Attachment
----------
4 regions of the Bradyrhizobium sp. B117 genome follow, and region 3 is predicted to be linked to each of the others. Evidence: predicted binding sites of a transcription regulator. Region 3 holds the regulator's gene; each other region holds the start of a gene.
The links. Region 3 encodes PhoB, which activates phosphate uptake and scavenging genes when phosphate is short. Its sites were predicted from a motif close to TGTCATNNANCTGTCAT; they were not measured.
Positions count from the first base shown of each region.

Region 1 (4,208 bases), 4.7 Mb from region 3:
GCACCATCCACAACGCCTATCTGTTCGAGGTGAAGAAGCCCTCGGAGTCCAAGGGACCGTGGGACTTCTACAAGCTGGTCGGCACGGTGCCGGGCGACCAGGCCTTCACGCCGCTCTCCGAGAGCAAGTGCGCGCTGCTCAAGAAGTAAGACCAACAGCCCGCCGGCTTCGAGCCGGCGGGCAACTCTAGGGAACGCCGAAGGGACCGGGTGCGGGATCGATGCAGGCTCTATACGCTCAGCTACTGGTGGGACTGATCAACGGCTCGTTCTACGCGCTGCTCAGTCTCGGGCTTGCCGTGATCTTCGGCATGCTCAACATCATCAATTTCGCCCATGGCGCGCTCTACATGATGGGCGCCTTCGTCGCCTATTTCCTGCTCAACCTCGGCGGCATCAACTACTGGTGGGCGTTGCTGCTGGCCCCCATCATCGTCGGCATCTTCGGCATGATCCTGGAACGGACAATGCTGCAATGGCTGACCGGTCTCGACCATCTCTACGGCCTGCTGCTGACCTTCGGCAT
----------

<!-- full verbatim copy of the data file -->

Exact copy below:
4 regions of the Bradyrhizobium sp. B117 genome follow, and region 3 is predicted to be linked to each of the others. Evidence: predicted binding sites of a transcription regulator. Region 3 holds the regulator's gene; each other region holds the start of a gene.
The links. Region 3 encodes PhoB, which activates phosphate uptake and scavenging genes when phosphate is short. Its sites were predicted from a motif close to TGTCATNNANCTGTCAT; they were not measured.
Positions count from the first base shown of each region.

Region 1 (4,208 bases), 4.7 Mb from region 3:
GCACCATCCACAACGCCTATCTGTTCGAGGTGAAGAAGCCCTCGGAGTCCAAGGGACCGTGGGACTTCTACAAGCTGGTCGGCACGGTGCCGGGCGACCAGGCCTTCACGCCGCTCTCCGAGAGCAAGTGCGCGCTGCTCAAGAAGTAAGACCAACAGCCCGCCGGCTTCGAGCCGGCGGGCAACTCTAGGGAACGCCGAAGGGACCGGGTGCGGGATCGATGCAGGCTCTATACGCTCAGCTACTGGTGGGACTGATCAACGGCTCGTTCTACGCGCTGCTCAGTCTCGGGCTTGCCGTGATCTTCGGCATGCTCAACATCATCAATTTCGCCCATGGCGCGCTCTACATGATGGGCGCCTTCGTCGCCTATTTCCTGCTCAACCTCGGCGGCATCAACTACTGGTGGGCGTTGCTGCTGGCCCCCATCATCGTCGGCATCTTCGGCATGATCCTGGAACGGACAATGCTGCAATGGCTGACCGGTCTCGACCATCTCTACGGCCTGCTGCTGACCTTCGGCAT